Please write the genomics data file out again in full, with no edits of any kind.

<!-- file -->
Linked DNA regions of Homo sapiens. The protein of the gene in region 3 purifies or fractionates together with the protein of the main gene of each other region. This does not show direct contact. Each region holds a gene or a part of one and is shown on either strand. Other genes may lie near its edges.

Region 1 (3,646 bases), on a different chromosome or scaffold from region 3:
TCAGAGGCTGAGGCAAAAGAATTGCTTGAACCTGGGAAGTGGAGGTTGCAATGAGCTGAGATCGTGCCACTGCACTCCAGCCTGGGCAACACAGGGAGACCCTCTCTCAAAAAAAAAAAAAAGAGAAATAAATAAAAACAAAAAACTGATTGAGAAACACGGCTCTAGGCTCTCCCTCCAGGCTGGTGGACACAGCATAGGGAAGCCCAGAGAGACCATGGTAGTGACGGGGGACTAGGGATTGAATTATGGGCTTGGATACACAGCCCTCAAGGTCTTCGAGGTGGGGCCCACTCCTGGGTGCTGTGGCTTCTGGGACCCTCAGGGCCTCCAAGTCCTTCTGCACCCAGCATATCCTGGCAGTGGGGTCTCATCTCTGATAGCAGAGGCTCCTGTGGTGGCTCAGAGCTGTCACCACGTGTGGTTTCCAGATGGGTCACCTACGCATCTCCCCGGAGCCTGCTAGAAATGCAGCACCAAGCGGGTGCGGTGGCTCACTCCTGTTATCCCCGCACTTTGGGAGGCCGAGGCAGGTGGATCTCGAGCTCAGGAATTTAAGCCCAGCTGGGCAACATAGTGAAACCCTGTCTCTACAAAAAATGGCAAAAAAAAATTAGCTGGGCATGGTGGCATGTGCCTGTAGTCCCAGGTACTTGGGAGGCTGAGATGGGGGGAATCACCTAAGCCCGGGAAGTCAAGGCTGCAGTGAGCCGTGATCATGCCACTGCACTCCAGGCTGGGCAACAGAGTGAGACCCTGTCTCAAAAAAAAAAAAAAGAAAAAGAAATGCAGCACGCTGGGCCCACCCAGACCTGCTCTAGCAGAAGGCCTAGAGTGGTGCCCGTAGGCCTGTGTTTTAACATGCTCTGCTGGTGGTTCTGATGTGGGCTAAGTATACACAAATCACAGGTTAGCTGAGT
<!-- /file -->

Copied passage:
Linked DNA regions of Homo sapiens. The protein of the gene in region 3 purifies or fractionates together with the protein of the main gene of each other region. This does not show direct contact. Each region holds a gene or a part of one and is shown on either strand. Other genes may lie near its edges.

Region 1 (3,646 bases), on a different chromosome or scaffold from region 3:
TCAGAGGCTGAGGCAAAAGAATTGCTTGAACCTGGGAAGTGGAGGTTGCAATGAGCTGAGATCGTGCCACTGCACTCCAGCCTGGGCAACACAGGGAGACCCTCTCTCAAAAAAAAAAAAAAGAGAAATAAATAAAAACAAAAAACTGATTGAGAAACACGGCTCTAGGCTCTCCCTCCAGGCTGGTGGACACAGCATAGGGAAGCCCAGAGAGACCATGGTAGTGACGGGGGACTAGGGATTGAATTATGGGCTTGGATACACAGCCCTCAAGGTCTTCGAGGTGGGGCCCACTCCTGGGTGCTGTGGCTTCTGGGACCCTCAGGGCCTCCAAGTCCTTCTGCACCCAGCATATCCTGGCAGTGGGGTCTCATCTCTGATAGCAGAGGCTCCTGTGGTGGCTCAGAGCTGTCACCACGTGTGGTTTCCAGATGGGTCACCTACGCATCTCCCCGGAGCCTGCTAGAAATGCAGCACCAAGCGGGTGCGGTGGCTCACTCCTGTTATCCCCGCACTTTGGGAGGCCGAGGCAGGTGGATCTCGAGCTCAGGAATTTAAGCCCAGCTGGGCAACATAGTGAAACCCTGTCTCTACAAAAAATGGCAAAAAAAAATTAGCTGGGCATGGTGGCATGTGCCTGTAGTCCCAGGTACTTGGGAGGCTGAGATGGGGGGAATCACCTAAGCCCGGGAAGTCAAGGCTGCAGTGAGCCGTGATCATGCCACTGCACTCCAGGCTGGGCAACAGAGTGAGACCCTGTCTCAAAAAAAAAAAAAAGAAAAAGAAATGCAGCACGCTGGGCCCACCCAGACCTGCTCTAGCAGAAGGCCTAGAGTGGTGCCCGTAGGCCTGTGTTTTAACATGCTCTGCTGGTGGTTCTGATGTGGGCTAAGTATACACAAATCACAGGTTAGCTGAGT